My Rating: 5 stars


Have you read these books? What are your thoughts? Which one(s) do you like? Let me know your thoughts in the comments!

Note: I’m posting this for Greg Pattridge’s Marvelous Middle-Grade Monday

My Top Ten Reads… from 2019

So many good books read in 2019! It was hard to pick only ten. But I did it. Click on any of the titles below to read my reviews…

The Strangers* | The Best Christmas Pageant Ever | Brave | Birdie | Planet Earth is Blue | El Deafo | Pay Attention, Carter Jones | Front DeskFinding Langston | Arcady’s Goal


I made my Goodreads Reading Challenge! 100 books for 2019. Once again, I actually read over my goal with 108… Not bad, eh?

This year, I didn’t do as many discussion posts… but I did manage to squeak in a few. As always, I loved hearing what other people bring to a topic. Here are the top three posts that you (my blog readers) liked 🙂

What was your favourite post from 2019? Your favourite book? Feel free to share links from your own blog, or somebody else’s… Let me know in the comments!

Books About Photography + Giveaway


As a photographer, I’m always interested in reading about other photographers. So, this week’s post is a list of books about photography.

**NOTE ABOUT GIVEAWAY** I do have a giveaway with this post! For details, see the bottom of the page.

Hot Cocoa Hearts // by Suzanne Nelson

hot-cocoa-heartsMG, Contemporary (2015)

Ever since the death of her grandmother, Emery Mason has become a scrooge about Christmas. Problem is, Em’s family runs the Santa booth at the mall where she has to play the role of an elf. And then there’s Alex who runs the hot chocolate stand. He’s going to make it his goal to try to change her mind.

Photography Connection: Em loves to take photos with her mom’s old camera. She captures images at the mall to show the “unhappiness” that comes along with the Christmas season: crying children, unhappy babies, tired out old ladies. But in true Hallmark-fashion, by the end of the book, that all changes! [3 stars]

The Pompeii Disaster // by Dan Gutman

pompeii-disasterMG, Contemporary/Time Travel (2018)

Note: This book is technically the third book in a series. The Flashback Four are a group of kids that time travel to various important events in history to… get this… take a photograph of said event. This book’s focus: Pompeii. And as you can probably guess, things won’t go smoothly with a volcano about to erupt.

Photography Connection: Of all the books on my list, this is probably the least photography-ish. Yes, the kids have to take a picture of the historical event, but that’s about it. But, I’ve included it in my list because it is kind of neat to think of having a photograph of Mount Vesuvius about to bury the city of Pompeii in ash. Wow, just wow! [3 stars]

Counting on Grace // by Elizabeth Wintrop

counting-on-graceMG, Historical – 1910 (2006)

When Grace gets yanked out of school to go work in the mill, her teacher is furious. How will these children ever get an education, especially when Grace is one of her best students… What’s this? Grace is one of the best students in the whole school? Suddenly, Grace wants to learn. She wants to be a teacher herself, but it won’t happen if she must work in the cotton mills for the rest of her life.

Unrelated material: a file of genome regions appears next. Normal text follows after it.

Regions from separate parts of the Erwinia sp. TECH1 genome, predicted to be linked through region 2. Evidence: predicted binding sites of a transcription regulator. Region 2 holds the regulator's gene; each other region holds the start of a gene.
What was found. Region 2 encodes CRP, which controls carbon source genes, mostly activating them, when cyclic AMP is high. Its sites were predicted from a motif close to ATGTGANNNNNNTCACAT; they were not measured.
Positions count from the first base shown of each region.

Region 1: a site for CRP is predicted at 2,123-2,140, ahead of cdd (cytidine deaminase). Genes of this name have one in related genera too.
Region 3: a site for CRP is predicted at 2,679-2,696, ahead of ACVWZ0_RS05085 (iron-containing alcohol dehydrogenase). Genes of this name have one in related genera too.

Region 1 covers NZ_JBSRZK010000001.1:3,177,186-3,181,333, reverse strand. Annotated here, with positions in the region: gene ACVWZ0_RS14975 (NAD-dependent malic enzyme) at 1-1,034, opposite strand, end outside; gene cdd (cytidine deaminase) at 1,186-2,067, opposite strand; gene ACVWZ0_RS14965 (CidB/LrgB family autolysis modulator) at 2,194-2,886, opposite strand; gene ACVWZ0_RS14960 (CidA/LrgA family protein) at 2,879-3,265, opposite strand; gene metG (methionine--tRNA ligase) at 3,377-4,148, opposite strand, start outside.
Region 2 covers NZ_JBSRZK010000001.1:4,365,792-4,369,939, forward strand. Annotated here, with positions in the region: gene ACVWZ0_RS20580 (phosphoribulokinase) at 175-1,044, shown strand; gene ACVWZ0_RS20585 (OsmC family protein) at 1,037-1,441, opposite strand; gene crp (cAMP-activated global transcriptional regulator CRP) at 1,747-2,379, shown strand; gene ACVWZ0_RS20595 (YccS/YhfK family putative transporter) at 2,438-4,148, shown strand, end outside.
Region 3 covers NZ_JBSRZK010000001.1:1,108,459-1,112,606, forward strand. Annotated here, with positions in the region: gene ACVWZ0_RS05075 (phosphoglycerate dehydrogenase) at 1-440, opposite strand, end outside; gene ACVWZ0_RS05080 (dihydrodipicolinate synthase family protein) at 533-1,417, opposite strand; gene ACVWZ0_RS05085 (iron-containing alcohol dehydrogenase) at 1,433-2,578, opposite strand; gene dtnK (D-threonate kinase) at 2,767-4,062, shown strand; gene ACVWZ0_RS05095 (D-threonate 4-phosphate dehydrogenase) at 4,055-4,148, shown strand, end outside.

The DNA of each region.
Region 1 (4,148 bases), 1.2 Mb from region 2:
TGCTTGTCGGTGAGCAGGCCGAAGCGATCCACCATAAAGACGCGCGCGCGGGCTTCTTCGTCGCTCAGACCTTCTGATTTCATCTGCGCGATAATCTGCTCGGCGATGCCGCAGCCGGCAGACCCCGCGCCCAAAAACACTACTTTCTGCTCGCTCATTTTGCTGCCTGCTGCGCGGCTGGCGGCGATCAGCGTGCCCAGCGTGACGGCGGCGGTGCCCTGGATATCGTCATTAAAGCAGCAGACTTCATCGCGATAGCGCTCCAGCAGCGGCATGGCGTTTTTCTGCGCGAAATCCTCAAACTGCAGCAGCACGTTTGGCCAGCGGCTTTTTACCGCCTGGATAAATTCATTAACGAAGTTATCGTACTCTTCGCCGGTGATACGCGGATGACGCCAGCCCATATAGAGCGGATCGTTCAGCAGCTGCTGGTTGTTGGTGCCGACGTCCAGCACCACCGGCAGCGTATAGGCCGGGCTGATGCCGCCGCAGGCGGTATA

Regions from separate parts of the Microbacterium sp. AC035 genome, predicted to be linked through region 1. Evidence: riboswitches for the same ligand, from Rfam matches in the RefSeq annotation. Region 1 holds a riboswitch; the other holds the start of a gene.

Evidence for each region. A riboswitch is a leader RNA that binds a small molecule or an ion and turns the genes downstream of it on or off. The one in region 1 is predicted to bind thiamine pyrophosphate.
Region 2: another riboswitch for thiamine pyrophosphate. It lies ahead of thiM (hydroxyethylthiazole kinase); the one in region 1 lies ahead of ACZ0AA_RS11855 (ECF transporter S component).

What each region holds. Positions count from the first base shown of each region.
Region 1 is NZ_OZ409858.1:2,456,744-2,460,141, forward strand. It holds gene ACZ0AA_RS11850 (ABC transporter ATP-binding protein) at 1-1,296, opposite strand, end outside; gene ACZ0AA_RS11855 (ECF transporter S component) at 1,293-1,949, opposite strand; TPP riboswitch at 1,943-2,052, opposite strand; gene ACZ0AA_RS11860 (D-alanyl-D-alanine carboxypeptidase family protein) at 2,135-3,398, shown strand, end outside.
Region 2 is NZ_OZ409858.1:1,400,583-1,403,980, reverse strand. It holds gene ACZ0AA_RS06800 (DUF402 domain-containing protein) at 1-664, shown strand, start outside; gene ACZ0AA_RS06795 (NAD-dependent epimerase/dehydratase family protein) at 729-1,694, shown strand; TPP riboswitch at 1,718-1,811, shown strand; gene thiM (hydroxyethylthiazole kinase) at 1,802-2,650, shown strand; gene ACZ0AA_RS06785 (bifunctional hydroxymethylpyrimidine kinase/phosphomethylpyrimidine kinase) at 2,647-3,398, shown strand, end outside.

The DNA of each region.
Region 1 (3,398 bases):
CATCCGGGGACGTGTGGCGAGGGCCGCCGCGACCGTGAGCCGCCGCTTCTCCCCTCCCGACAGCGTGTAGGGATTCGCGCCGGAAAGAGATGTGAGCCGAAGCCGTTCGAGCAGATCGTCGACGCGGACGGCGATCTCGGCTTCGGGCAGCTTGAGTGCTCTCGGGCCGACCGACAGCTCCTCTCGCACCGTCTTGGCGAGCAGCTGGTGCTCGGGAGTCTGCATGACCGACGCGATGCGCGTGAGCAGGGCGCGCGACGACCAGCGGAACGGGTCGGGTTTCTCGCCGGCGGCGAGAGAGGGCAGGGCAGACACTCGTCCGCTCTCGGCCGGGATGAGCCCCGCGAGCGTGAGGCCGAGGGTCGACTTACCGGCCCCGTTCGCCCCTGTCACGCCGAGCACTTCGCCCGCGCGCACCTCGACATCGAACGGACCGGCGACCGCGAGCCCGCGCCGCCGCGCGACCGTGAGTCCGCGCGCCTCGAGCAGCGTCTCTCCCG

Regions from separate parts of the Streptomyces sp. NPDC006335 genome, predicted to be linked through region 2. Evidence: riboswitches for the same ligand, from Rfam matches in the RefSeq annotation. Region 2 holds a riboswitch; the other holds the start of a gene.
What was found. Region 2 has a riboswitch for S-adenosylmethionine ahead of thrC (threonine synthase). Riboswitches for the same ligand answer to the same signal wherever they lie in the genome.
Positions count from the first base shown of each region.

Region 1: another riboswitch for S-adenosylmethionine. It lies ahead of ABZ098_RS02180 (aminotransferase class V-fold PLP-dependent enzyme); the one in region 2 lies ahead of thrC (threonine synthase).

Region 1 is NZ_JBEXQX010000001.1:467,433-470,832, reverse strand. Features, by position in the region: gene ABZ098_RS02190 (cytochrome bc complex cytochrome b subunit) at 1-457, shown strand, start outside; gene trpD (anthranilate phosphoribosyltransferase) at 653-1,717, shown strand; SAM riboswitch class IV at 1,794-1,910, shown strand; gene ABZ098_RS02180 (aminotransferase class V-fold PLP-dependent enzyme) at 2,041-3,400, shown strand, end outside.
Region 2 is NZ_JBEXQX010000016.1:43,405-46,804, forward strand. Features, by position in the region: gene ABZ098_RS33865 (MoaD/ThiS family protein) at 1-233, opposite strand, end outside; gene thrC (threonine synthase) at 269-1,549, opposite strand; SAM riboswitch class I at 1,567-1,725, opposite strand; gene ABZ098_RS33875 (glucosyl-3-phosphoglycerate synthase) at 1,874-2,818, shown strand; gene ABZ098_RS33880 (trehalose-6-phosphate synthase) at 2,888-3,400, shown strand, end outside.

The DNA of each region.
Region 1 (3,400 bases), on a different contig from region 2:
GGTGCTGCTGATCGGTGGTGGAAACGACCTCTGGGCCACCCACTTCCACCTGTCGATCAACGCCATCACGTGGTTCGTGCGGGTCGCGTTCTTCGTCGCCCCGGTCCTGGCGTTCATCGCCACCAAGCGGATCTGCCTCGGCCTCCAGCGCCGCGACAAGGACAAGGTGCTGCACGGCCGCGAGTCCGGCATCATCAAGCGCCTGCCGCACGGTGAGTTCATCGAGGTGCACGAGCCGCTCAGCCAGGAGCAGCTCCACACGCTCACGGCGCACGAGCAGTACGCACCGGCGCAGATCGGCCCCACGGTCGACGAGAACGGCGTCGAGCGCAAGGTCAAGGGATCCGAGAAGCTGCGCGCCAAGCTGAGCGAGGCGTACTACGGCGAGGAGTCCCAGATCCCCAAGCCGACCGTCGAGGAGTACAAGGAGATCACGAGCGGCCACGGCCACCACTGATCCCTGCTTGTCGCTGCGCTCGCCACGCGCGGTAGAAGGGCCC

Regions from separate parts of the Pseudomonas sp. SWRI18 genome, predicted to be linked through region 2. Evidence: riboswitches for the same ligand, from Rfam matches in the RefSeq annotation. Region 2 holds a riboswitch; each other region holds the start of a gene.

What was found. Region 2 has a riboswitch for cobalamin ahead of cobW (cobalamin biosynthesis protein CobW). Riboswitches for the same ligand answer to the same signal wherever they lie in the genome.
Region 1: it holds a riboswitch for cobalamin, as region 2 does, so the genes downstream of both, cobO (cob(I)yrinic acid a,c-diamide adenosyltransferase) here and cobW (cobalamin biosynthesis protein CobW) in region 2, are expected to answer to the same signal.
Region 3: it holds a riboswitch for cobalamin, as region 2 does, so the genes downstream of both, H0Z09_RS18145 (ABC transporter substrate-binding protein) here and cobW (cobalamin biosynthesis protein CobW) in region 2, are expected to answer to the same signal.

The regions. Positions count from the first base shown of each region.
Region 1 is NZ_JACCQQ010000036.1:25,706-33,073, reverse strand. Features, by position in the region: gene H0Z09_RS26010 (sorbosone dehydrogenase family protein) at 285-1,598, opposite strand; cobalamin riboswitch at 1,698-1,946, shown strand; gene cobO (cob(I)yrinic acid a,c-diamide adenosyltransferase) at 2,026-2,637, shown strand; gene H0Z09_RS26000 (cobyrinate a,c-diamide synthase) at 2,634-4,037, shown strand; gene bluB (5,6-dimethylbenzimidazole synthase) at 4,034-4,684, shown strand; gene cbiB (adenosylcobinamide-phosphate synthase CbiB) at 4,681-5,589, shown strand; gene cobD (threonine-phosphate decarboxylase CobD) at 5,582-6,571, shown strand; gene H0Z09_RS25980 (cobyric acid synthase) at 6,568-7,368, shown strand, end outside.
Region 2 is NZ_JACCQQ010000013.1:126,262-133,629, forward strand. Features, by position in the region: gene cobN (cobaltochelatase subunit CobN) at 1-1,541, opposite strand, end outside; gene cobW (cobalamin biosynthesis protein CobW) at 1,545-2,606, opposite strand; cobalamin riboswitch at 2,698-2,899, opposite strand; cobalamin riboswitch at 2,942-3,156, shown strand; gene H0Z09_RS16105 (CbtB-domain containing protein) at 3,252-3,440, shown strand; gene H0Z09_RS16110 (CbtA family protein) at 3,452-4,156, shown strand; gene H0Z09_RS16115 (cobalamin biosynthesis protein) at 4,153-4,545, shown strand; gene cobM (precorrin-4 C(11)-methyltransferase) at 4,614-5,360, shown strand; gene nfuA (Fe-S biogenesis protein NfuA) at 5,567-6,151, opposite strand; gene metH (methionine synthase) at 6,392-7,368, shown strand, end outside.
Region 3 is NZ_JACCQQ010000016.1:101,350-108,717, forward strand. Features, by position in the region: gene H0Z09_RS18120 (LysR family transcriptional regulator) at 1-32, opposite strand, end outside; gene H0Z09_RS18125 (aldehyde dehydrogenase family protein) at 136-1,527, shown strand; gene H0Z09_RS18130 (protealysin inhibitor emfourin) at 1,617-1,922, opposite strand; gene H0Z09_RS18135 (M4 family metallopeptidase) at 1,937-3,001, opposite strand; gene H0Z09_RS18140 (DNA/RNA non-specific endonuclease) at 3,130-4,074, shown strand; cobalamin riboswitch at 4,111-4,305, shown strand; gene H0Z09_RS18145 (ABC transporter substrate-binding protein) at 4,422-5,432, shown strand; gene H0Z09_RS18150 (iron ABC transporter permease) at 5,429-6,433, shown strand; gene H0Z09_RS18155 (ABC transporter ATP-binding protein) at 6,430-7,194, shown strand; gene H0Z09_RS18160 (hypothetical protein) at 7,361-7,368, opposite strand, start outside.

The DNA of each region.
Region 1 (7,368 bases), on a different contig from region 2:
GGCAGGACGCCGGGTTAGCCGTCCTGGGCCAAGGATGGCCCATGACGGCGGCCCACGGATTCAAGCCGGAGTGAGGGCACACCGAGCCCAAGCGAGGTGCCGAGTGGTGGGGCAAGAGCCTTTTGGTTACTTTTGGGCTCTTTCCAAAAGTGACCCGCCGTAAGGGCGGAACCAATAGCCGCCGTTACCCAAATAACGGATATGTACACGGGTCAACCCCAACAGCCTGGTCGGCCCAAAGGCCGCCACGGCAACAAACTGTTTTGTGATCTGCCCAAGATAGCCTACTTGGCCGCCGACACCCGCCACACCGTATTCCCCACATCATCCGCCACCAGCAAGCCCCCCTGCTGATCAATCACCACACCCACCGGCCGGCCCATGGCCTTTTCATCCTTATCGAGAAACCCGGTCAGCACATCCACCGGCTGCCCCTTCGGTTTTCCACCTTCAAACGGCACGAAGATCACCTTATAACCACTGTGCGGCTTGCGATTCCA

Photography Connection: This story is a fictional account of those haunting cotton mill photos taken by Lewis Hine in the early 20th century. About half-way through the book, Mr. Hines shows up at the mill with his camera to photograph Grace and the other children who work at the mill. The book also includes a scene where he shows Grace how he develops his glass slides! [4.5 stars]

Northern Exposures // by Eric Walters

northern-exposuresMG, Contemporary (2001)

This was a fun story about a boy who wins a photography contest by mistake! The prize? Photography the polar bears in Churchill, Manitoba. And because he’s not really a photographer, he has some madcap adventures. Not to mention, the other people in his group are a bunch of senior citizens! I enjoyed learning about polar bears and getting a little geography/history lesson (which I see as fun!) about Churchill. Plus, as a photographer, I would have loved to be on this trip with Kevin and all the senior citizens!

Photography Connection: The photography contest… Oh, and because the book was first published in 2001, I loved all the film-talk… digital photography wasn’t really a thing back then! So, it definitely brought me back to the days when I first started taking serious photos with my SLR camera. [3.5 stars]

Half a Chance // by Cynthia Lord

half-a-chanceMG, Contemporary (2014)

Lucy is the daughter of a professional photographer who is judging a competition for children photographers. She decides to covertly enter the contest. She enlists the help of the kid next door, Nate. This book also has a connection to loons and loon-watching. I loved that aspect of the book, as well as the plot that revolved around Nate’s grandmother (who suffers from dementia).

Photography Connection: I really liked the photography treasure hunt! My favourite shot was the one they take up on the mountain. I like how the competition turns out (won’t spoil it!). I felt that it was fairly realistic and also satisfying. [4.5 stars]


Have you read any of these books? Are there other books that feature photography you would recommend? Let me know in the comments!


Since this is a photography book and I’m a photographer, I’m giving away one of my 2020 Photography Calendars… **ENTER GIVEAWAY HERE**.